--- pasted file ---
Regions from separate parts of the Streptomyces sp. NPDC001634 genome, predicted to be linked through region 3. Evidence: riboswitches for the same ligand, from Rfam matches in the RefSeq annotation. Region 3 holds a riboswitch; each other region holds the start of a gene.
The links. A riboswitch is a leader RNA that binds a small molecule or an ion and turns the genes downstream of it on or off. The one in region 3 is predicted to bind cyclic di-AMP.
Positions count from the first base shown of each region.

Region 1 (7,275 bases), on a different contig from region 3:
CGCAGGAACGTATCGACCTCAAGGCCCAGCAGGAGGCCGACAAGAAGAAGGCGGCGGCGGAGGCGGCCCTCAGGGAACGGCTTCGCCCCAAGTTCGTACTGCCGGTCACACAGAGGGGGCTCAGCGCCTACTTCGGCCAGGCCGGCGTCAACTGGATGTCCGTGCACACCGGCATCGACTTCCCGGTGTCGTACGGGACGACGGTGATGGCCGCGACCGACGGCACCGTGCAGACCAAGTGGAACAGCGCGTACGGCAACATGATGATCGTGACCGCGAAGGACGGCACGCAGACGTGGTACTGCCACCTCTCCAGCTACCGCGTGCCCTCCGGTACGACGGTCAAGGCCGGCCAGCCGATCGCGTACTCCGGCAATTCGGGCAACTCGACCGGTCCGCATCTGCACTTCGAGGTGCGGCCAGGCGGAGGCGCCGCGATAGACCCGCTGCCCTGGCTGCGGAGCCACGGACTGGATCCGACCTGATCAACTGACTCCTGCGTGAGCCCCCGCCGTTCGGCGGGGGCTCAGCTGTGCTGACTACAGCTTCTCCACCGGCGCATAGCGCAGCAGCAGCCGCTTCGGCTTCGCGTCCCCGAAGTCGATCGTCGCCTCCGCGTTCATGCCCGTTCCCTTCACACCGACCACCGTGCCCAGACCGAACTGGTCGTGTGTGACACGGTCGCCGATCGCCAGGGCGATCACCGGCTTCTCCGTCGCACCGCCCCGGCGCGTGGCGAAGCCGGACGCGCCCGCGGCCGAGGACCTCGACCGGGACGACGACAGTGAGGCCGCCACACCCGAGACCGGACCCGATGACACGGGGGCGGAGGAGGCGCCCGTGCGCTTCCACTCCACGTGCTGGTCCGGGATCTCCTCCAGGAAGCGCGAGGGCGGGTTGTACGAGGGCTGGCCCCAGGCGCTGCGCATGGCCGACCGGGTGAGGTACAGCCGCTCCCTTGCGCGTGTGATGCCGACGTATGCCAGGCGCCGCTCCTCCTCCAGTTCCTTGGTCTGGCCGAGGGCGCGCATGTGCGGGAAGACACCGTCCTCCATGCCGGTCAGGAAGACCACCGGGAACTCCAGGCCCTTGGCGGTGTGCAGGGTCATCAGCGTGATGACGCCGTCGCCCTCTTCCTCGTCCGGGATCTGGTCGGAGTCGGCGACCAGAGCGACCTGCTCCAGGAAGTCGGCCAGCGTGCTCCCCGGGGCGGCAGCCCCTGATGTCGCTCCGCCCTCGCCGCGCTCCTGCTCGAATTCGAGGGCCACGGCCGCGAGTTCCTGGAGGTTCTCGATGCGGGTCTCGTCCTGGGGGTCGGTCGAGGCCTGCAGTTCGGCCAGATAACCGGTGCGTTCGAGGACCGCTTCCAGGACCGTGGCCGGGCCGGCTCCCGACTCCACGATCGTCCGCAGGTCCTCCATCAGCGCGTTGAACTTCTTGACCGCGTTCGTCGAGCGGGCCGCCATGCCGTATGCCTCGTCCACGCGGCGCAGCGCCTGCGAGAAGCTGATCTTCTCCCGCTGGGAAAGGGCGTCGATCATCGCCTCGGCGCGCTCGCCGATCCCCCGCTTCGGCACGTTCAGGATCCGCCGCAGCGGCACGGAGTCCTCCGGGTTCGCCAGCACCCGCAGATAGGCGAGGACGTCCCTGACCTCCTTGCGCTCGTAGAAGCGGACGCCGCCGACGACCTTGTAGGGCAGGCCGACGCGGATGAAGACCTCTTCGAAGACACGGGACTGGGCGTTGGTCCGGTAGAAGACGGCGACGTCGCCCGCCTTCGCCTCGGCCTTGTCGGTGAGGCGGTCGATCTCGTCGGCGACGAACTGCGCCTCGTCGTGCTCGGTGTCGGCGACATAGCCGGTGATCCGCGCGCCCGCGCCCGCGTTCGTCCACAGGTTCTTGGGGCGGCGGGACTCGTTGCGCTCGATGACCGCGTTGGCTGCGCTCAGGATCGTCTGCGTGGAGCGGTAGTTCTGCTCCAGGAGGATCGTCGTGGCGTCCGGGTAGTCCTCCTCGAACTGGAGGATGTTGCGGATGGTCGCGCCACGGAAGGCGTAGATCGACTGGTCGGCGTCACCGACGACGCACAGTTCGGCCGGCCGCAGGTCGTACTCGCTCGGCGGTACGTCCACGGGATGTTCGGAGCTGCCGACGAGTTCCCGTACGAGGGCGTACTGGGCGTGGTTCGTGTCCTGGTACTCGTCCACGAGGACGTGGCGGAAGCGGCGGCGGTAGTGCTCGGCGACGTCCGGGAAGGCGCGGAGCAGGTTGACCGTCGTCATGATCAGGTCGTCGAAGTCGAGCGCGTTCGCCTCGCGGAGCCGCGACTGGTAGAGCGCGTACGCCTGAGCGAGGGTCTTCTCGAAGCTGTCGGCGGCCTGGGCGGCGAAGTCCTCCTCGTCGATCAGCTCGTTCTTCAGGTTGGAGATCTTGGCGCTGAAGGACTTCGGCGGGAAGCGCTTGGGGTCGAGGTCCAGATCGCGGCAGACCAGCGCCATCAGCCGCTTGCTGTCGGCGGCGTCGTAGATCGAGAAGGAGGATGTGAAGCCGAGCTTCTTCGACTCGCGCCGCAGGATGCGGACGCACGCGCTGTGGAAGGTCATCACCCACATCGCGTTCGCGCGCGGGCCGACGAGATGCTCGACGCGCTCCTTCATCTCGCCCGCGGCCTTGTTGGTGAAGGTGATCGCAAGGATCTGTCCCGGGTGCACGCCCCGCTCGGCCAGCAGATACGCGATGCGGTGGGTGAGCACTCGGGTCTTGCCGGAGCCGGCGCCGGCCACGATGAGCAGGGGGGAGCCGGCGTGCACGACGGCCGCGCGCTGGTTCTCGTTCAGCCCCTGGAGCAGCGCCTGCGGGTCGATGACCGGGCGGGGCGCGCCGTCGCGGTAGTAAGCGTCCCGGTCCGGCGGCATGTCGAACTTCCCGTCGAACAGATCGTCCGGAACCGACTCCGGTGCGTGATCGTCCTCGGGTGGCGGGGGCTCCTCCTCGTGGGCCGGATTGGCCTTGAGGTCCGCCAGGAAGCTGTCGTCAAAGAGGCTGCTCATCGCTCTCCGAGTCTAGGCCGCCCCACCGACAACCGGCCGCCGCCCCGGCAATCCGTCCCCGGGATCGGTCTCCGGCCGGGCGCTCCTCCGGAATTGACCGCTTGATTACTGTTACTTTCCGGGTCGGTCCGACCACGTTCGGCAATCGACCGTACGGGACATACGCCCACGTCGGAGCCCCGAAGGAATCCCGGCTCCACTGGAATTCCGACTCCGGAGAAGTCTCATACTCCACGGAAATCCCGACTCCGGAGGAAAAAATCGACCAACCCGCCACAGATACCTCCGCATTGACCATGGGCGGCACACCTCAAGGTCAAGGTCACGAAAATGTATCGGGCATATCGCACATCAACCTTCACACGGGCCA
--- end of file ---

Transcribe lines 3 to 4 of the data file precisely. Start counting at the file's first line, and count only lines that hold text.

Positions count from the first base shown of each region.

Region 1 (7,275 bases), on a different contig from region 3: